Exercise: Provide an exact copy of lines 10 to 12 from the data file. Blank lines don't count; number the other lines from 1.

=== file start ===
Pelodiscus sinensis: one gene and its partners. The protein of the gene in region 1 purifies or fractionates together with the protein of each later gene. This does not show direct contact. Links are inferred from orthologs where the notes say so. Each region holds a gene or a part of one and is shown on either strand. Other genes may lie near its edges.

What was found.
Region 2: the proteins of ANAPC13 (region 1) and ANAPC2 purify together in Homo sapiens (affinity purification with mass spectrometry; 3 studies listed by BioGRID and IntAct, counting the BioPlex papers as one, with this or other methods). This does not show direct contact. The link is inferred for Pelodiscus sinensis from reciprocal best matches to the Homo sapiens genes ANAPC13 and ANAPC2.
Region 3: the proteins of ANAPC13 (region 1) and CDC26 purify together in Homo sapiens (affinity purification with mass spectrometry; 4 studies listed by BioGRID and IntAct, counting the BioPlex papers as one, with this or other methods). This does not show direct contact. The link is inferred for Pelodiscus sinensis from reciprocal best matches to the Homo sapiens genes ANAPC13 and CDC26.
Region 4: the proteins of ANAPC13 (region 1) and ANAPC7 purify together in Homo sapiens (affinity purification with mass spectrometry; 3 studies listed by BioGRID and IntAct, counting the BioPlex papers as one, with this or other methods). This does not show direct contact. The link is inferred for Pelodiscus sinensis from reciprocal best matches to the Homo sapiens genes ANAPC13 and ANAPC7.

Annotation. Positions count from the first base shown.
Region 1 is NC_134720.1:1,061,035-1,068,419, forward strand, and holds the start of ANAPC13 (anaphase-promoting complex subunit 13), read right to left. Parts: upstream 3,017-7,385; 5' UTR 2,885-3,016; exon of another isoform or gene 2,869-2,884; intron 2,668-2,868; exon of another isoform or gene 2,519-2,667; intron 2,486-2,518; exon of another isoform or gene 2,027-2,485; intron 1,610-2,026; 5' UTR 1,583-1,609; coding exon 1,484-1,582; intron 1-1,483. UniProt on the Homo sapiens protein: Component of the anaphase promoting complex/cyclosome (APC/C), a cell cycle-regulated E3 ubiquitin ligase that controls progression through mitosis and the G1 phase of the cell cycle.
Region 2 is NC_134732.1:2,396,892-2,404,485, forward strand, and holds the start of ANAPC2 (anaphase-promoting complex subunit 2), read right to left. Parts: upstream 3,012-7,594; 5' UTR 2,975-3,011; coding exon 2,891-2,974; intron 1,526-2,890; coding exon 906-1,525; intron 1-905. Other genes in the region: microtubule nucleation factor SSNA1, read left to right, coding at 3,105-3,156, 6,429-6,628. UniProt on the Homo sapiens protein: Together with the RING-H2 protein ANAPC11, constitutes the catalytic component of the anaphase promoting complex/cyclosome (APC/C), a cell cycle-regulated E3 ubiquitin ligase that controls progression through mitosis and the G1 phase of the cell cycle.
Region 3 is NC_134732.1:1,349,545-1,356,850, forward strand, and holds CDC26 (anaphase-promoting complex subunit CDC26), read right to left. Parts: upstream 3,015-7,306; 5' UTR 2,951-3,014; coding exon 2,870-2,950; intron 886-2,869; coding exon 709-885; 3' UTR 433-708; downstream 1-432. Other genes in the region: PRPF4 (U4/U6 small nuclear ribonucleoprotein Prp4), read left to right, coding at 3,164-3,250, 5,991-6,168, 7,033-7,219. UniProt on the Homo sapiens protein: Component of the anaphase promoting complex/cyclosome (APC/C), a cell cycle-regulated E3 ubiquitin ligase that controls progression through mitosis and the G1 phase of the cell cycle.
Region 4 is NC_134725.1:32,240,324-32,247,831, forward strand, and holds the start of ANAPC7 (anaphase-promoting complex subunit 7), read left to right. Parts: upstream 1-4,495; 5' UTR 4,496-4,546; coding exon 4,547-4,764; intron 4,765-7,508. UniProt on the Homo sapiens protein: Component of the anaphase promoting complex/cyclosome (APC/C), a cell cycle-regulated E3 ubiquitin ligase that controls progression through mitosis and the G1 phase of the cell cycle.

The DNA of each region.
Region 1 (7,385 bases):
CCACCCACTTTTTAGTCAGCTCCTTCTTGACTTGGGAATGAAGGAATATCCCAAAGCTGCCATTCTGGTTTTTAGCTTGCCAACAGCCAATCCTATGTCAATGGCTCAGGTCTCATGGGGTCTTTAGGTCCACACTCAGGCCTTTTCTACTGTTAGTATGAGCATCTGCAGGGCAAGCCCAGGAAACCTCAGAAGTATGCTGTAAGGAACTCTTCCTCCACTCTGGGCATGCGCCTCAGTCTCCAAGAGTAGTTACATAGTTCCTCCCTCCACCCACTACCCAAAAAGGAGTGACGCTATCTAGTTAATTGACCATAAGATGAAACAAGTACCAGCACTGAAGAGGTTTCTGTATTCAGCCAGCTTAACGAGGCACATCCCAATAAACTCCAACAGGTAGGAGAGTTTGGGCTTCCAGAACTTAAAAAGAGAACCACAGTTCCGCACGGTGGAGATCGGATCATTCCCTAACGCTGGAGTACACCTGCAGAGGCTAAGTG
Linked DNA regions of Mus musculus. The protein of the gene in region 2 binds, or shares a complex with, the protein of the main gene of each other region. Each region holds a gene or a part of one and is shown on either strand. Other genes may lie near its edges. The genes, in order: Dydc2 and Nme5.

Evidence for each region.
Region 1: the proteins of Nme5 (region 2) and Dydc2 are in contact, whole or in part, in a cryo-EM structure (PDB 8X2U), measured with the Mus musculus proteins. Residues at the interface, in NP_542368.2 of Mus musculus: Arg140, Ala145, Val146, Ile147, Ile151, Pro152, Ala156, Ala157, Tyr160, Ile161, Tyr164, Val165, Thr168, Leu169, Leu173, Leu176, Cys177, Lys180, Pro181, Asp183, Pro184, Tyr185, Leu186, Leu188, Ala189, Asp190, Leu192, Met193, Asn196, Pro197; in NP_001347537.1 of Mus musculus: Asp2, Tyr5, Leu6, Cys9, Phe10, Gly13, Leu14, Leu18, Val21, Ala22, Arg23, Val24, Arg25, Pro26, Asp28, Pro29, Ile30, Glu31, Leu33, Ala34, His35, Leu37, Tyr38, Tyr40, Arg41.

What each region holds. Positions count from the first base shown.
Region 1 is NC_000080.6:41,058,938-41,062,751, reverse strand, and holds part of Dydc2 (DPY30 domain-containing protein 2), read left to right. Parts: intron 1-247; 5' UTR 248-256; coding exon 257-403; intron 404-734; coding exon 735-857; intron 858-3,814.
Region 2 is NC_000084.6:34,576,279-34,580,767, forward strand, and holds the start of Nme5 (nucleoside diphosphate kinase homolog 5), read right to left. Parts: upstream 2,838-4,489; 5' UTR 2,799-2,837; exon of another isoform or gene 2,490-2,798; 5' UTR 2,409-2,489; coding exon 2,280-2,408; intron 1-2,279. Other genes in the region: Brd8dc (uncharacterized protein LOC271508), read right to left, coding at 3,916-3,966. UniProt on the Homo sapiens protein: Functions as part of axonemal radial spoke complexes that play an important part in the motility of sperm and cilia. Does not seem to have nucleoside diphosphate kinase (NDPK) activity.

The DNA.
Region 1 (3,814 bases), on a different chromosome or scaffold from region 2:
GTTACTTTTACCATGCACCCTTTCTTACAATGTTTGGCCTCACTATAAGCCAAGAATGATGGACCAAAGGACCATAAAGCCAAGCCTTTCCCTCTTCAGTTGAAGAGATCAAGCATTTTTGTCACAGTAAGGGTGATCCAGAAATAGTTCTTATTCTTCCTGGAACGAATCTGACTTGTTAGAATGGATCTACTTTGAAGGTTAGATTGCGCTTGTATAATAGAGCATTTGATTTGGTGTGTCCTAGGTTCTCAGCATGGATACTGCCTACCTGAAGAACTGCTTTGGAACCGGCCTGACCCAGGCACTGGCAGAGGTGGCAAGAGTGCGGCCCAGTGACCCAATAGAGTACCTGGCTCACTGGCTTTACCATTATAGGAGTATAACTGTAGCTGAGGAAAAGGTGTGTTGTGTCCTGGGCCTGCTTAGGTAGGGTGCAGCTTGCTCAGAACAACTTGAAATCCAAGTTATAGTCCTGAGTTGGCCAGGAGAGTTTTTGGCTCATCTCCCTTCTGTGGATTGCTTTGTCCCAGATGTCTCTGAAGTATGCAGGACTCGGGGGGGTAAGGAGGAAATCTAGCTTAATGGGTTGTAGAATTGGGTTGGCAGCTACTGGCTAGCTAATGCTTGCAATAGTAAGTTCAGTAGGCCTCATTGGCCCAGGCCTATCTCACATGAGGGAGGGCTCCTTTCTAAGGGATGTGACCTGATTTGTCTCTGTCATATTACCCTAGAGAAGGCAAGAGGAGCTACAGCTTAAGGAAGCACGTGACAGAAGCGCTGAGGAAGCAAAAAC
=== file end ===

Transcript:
Region 4 is NC_134725.1:32,240,324-32,247,831, forward strand, and holds the start of ANAPC7 (anaphase-promoting complex subunit 7), read left to right. Parts: upstream 1-4,495; 5' UTR 4,496-4,546; coding exon 4,547-4,764; intron 4,765-7,508. UniProt on the Homo sapiens protein: Component of the anaphase promoting complex/cyclosome (APC/C), a cell cycle-regulated E3 ubiquitin ligase that controls progression through mitosis and the G1 phase of the cell cycle.

The DNA of each region.
Region 1 (7,385 bases):